But suicide was a sin. Her mother could not accept it and so six weeks after her death her body was exhumed. Her mother paid for several local physicians to carry out a private autopsy.


Examining the evidence


In the earliest episode of Silent Witness, the physicians found bruising on her neck and no water in her lungs. They also confirmed that she was not pregnant. Spencer Cowper and the three 'strangers' were arrested and charged with murder. Was she strangled and already dead when her body was thrown into the river? To make it even more suspicious it was claimed that the mysterious three were overheard saying that Mistress Stout’s courting days were over. They had a large sum of money and were heard saying that they could spend it when their 'business was over'.


The defence also had to explain the wet shoes, the rope and a bundle of clothes found by the side of the river. And where did Cowper go between 4pm and 9pm? There were time discrepancies but, in 1699, clocks were not accurate.


For the prosecution two expert witnesses were called. A ship’s doctor claimed that all drowned bodies were full of water making drowning unlikely. Less believable was a veteran seaman who claimed that people killed in battle before being thrown overboard floated, while those who fell overboard and drowned sank. She was found floating and so she must have been killed before being thrown in the water. It is not known how many battles he had seen or, more worryingly, why people kept falling off his ship.


Suicide or conspiracy?


Spencer was wealthy and could afford seven well-known London physicians, including Sir Hans Sloane, to speak in his defence. They all argued that, following exhaustive experiments, dry lungs do not necessarily mean that she had not drowned.


Despite having said at the coroner’s inquest he saw no reason why she would have committed suicide, at the criminal court Spencer Cowper claimed she was suffering from severe depression brought on by her obsession with him. Not only was he quite willing to change his story he was also none too modest. His sister-in-law also agreed that she was suicidal, even though she had not mentioned anything at the coroner’s inquest and was not an impartial witness.


It was alleged that Sarah told a London shopkeeper that she was low because she was in love with someone she could not marry. No one seems to have thought it strange that she should pour her heart out to a shopkeeper rather than anyone else. It was fortunate that it was before the days of supermarket self-scan checkouts.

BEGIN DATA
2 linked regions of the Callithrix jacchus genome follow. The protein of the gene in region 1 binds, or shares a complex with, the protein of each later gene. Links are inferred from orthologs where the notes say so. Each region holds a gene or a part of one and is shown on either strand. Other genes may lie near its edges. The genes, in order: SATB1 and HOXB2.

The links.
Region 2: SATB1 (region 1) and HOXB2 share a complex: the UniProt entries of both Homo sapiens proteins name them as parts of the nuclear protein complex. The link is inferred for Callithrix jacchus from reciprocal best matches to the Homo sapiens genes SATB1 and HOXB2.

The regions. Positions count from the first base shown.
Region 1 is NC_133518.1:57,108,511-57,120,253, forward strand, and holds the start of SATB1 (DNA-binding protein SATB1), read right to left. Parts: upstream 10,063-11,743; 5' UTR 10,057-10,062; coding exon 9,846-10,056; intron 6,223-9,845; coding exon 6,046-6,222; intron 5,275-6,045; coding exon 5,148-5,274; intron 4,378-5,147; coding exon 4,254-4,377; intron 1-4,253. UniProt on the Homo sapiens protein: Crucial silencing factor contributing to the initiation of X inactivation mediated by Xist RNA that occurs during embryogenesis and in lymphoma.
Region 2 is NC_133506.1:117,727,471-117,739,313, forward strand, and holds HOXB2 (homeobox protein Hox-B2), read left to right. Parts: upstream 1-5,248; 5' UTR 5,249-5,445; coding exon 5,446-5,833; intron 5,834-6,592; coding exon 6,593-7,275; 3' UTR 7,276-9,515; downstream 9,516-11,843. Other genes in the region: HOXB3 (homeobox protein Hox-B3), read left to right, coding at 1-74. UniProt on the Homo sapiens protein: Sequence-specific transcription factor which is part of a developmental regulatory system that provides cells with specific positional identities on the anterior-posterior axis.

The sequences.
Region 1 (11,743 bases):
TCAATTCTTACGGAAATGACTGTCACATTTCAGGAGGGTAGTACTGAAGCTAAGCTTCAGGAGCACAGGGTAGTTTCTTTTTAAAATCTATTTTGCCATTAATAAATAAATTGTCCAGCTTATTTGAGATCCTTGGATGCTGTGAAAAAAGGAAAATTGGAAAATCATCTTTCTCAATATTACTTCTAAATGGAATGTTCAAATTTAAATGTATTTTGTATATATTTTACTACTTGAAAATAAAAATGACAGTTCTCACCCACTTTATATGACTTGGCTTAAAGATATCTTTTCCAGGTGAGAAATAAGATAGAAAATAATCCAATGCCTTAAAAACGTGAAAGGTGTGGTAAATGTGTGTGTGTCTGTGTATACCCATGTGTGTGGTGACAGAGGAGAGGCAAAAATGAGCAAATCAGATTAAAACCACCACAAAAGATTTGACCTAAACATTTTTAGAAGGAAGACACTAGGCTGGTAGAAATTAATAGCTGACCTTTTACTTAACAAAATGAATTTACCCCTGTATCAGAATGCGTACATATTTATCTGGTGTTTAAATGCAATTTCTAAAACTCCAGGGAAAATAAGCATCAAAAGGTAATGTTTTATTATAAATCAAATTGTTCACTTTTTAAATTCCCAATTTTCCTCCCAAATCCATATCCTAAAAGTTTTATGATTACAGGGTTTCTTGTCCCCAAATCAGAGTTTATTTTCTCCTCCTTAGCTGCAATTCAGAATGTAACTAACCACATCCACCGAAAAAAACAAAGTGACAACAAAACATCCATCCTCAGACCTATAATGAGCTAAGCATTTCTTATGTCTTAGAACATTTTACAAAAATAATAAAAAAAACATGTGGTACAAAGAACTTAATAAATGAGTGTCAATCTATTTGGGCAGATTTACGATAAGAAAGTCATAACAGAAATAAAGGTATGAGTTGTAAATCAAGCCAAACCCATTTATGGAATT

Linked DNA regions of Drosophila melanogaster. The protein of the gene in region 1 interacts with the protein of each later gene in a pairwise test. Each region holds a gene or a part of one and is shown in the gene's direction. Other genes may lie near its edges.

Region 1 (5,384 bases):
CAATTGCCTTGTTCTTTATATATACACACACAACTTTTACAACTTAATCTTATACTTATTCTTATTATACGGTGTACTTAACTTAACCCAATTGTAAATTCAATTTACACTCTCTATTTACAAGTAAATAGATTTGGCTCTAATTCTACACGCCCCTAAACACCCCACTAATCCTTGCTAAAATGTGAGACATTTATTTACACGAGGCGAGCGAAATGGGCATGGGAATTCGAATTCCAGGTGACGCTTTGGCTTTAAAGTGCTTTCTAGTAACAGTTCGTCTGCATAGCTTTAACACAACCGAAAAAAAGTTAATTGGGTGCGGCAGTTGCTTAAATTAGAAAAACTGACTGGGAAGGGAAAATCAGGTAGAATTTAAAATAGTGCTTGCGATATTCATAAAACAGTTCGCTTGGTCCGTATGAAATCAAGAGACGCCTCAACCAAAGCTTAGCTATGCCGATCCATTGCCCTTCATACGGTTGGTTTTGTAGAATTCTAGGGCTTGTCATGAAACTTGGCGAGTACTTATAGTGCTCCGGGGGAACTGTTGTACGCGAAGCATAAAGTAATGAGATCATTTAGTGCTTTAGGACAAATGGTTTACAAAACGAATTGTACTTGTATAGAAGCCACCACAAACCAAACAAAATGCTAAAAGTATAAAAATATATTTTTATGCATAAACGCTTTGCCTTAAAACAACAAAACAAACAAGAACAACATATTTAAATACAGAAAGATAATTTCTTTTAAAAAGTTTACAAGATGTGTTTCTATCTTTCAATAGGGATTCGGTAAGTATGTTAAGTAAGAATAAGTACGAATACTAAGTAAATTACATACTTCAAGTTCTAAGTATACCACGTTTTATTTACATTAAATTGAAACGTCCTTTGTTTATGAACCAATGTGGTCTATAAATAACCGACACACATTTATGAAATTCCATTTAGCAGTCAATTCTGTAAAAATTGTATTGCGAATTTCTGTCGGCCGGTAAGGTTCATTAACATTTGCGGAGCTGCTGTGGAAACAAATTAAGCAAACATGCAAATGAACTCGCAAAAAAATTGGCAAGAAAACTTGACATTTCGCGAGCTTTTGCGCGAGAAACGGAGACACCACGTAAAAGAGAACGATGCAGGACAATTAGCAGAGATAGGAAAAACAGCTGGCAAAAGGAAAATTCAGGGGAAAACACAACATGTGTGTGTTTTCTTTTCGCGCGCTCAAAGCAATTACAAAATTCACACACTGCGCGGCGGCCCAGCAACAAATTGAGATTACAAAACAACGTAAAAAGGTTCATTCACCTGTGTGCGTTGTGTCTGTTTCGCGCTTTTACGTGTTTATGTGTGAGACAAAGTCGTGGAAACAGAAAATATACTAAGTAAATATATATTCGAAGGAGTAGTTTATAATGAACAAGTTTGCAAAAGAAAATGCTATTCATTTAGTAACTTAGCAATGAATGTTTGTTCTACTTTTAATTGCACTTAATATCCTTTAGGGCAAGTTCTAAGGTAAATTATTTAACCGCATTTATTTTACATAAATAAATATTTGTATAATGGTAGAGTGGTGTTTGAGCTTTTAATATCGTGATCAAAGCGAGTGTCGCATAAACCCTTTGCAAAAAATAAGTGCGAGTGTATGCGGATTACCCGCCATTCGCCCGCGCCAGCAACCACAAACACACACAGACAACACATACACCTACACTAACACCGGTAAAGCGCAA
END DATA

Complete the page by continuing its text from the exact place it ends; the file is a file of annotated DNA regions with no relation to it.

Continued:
Cowper then produced anonymous letters which he claimed were from Sarah saying, 'I am resolved never to desert you'.


The judge in summing up admitted that the three strangers had acted suspiciously but later confessed to omitting things in his summing up because he was a little faint.


It took thirty minutes for the jury to acquit Cowper and the three on all charges. It was never explained why she had bruising on her neck. Did she try to strangle herself and, when that did not work, throw herself into the river?


The conspiracy theories did not stop at the verdict. An anonymous pamphlet appeared claiming that the Tories of Hertford wanted to hang a member of a prominent Whig family. It would have made a good tweet. Spencer Cowper was a Whig, although political parties were less clear cut than today.


Spencer went on to have a very successful career. He became MP for Bere Alston in Devon in 1705 and Truro in 1715. In 1717 he became Attorney General to the Prince of Wales before being appointed a judge. Even today Parliament will not admit that, just possibly, he might have been guilty. The website The History of Parliament claims that 'there was no doubt as to his innocence'. As Francis Urquhart in House of Cards said, 'you might well think that – I couldn’t possibly comment'.

 

Whetted your appetite? You can hear Dr Moore's talk 'Inexpert witnesses, dodgy doctors and naughty Victorians 'at 2pm and 6pm 5 Nov 2021. Entry is by ticket only and numbers are limited.